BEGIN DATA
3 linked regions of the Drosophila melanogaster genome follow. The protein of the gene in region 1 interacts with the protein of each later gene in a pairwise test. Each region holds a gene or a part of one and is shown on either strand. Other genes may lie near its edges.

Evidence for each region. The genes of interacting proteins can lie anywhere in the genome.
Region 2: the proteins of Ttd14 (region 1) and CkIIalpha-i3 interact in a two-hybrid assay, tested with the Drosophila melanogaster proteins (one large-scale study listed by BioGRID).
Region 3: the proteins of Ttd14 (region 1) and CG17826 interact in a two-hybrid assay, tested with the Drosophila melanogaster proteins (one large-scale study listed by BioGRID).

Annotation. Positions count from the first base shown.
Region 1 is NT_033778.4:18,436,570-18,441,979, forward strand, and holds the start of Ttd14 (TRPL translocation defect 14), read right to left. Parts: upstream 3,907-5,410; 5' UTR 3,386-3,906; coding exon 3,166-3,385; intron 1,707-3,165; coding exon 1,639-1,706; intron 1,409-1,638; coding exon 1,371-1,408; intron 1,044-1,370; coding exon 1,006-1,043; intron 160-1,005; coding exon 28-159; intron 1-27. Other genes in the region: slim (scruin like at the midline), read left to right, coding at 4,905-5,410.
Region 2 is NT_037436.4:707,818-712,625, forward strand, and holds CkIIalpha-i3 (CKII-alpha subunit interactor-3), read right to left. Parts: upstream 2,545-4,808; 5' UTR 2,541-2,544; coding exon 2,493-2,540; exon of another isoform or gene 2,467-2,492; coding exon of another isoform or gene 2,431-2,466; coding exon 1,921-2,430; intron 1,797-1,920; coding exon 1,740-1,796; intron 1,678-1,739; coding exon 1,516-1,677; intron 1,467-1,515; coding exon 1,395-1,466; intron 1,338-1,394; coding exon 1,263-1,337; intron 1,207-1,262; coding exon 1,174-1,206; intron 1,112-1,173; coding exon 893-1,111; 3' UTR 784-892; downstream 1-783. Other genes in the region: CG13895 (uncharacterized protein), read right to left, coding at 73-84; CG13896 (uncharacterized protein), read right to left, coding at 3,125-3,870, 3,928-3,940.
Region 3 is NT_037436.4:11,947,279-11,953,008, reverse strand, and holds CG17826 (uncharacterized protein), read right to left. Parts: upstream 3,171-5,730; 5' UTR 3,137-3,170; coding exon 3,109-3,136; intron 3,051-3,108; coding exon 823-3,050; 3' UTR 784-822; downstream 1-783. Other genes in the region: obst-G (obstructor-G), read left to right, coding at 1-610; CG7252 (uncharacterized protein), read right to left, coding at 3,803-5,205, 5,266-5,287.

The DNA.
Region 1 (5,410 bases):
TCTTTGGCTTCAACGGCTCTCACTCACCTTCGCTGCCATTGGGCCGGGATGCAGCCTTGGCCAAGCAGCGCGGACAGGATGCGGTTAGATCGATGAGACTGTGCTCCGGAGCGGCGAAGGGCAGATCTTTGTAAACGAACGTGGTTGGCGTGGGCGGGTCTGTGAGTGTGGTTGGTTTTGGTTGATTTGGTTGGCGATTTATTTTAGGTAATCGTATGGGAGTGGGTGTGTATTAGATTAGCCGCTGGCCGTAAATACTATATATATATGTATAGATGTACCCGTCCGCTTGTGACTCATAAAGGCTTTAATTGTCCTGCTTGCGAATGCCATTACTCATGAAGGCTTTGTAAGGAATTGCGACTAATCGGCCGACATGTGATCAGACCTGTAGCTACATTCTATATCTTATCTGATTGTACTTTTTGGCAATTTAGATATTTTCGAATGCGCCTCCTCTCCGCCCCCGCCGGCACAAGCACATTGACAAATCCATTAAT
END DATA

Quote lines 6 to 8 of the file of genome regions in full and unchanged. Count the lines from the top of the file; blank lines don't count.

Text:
Region 1 is NT_033778.4:18,436,570-18,441,979, forward strand, and holds the start of Ttd14 (TRPL translocation defect 14), read right to left. Parts: upstream 3,907-5,410; 5' UTR 3,386-3,906; coding exon 3,166-3,385; intron 1,707-3,165; coding exon 1,639-1,706; intron 1,409-1,638; coding exon 1,371-1,408; intron 1,044-1,370; coding exon 1,006-1,043; intron 160-1,005; coding exon 28-159; intron 1-27. Other genes in the region: slim (scruin like at the midline), read left to right, coding at 4,905-5,410.
Region 2 is NT_037436.4:707,818-712,625, forward strand, and holds CkIIalpha-i3 (CKII-alpha subunit interactor-3), read right to left. Parts: upstream 2,545-4,808; 5' UTR 2,541-2,544; coding exon 2,493-2,540; exon of another isoform or gene 2,467-2,492; coding exon of another isoform or gene 2,431-2,466; coding exon 1,921-2,430; intron 1,797-1,920; coding exon 1,740-1,796; intron 1,678-1,739; coding exon 1,516-1,677; intron 1,467-1,515; coding exon 1,395-1,466; intron 1,338-1,394; coding exon 1,263-1,337; intron 1,207-1,262; coding exon 1,174-1,206; intron 1,112-1,173; coding exon 893-1,111; 3' UTR 784-892; downstream 1-783. Other genes in the region: CG13895 (uncharacterized protein), read right to left, coding at 73-84; CG13896 (uncharacterized protein), read right to left, coding at 3,125-3,870, 3,928-3,940.
Region 3 is NT_037436.4:11,947,279-11,953,008, reverse strand, and holds CG17826 (uncharacterized protein), read right to left. Parts: upstream 3,171-5,730; 5' UTR 3,137-3,170; coding exon 3,109-3,136; intron 3,051-3,108; coding exon 823-3,050; 3' UTR 784-822; downstream 1-783. Other genes in the region: obst-G (obstructor-G), read left to right, coding at 1-610; CG7252 (uncharacterized protein), read right to left, coding at 3,803-5,205, 5,266-5,287.